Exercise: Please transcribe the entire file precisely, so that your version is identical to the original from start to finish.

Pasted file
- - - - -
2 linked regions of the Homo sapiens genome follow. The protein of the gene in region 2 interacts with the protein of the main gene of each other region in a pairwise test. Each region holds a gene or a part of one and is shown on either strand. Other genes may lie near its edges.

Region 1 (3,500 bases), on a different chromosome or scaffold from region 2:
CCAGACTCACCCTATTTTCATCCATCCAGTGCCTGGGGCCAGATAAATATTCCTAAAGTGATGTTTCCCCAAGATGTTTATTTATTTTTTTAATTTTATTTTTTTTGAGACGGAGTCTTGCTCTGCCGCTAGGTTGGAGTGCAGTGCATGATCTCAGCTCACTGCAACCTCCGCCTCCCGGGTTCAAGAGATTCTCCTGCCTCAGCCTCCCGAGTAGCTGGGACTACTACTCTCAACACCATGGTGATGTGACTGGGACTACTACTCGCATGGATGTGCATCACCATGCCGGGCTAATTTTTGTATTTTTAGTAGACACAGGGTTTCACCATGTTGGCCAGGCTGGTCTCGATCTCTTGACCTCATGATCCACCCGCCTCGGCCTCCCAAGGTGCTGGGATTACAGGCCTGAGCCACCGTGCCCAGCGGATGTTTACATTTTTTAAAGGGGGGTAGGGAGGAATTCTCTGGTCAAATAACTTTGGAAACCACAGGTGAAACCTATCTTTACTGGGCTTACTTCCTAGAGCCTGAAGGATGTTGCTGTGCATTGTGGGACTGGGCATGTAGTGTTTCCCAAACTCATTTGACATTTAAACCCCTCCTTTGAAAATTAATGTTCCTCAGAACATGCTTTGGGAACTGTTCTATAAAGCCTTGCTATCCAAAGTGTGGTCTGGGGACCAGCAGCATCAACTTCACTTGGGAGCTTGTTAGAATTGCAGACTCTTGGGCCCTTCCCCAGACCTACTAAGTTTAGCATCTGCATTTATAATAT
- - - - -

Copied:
2 linked regions of the Homo sapiens genome follow. The protein of the gene in region 2 interacts with the protein of the main gene of each other region in a pairwise test. Each region holds a gene or a part of one and is shown on either strand. Other genes may lie near its edges.

Region 1 (3,500 bases), on a different chromosome or scaffold from region 2:
CCAGACTCACCCTATTTTCATCCATCCAGTGCCTGGGGCCAGATAAATATTCCTAAAGTGATGTTTCCCCAAGATGTTTATTTATTTTTTTAATTTTATTTTTTTTGAGACGGAGTCTTGCTCTGCCGCTAGGTTGGAGTGCAGTGCATGATCTCAGCTCACTGCAACCTCCGCCTCCCGGGTTCAAGAGATTCTCCTGCCTCAGCCTCCCGAGTAGCTGGGACTACTACTCTCAACACCATGGTGATGTGACTGGGACTACTACTCGCATGGATGTGCATCACCATGCCGGGCTAATTTTTGTATTTTTAGTAGACACAGGGTTTCACCATGTTGGCCAGGCTGGTCTCGATCTCTTGACCTCATGATCCACCCGCCTCGGCCTCCCAAGGTGCTGGGATTACAGGCCTGAGCCACCGTGCCCAGCGGATGTTTACATTTTTTAAAGGGGGGTAGGGAGGAATTCTCTGGTCAAATAACTTTGGAAACCACAGGTGAAACCTATCTTTACTGGGCTTACTTCCTAGAGCCTGAAGGATGTTGCTGTGCATTGTGGGACTGGGCATGTAGTGTTTCCCAAACTCATTTGACATTTAAACCCCTCCTTTGAAAATTAATGTTCCTCAGAACATGCTTTGGGAACTGTTCTATAAAGCCTTGCTATCCAAAGTGTGGTCTGGGGACCAGCAGCATCAACTTCACTTGGGAGCTTGTTAGAATTGCAGACTCTTGGGCCCTTCCCCAGACCTACTAAGTTTAGCATCTGCATTTATAATAT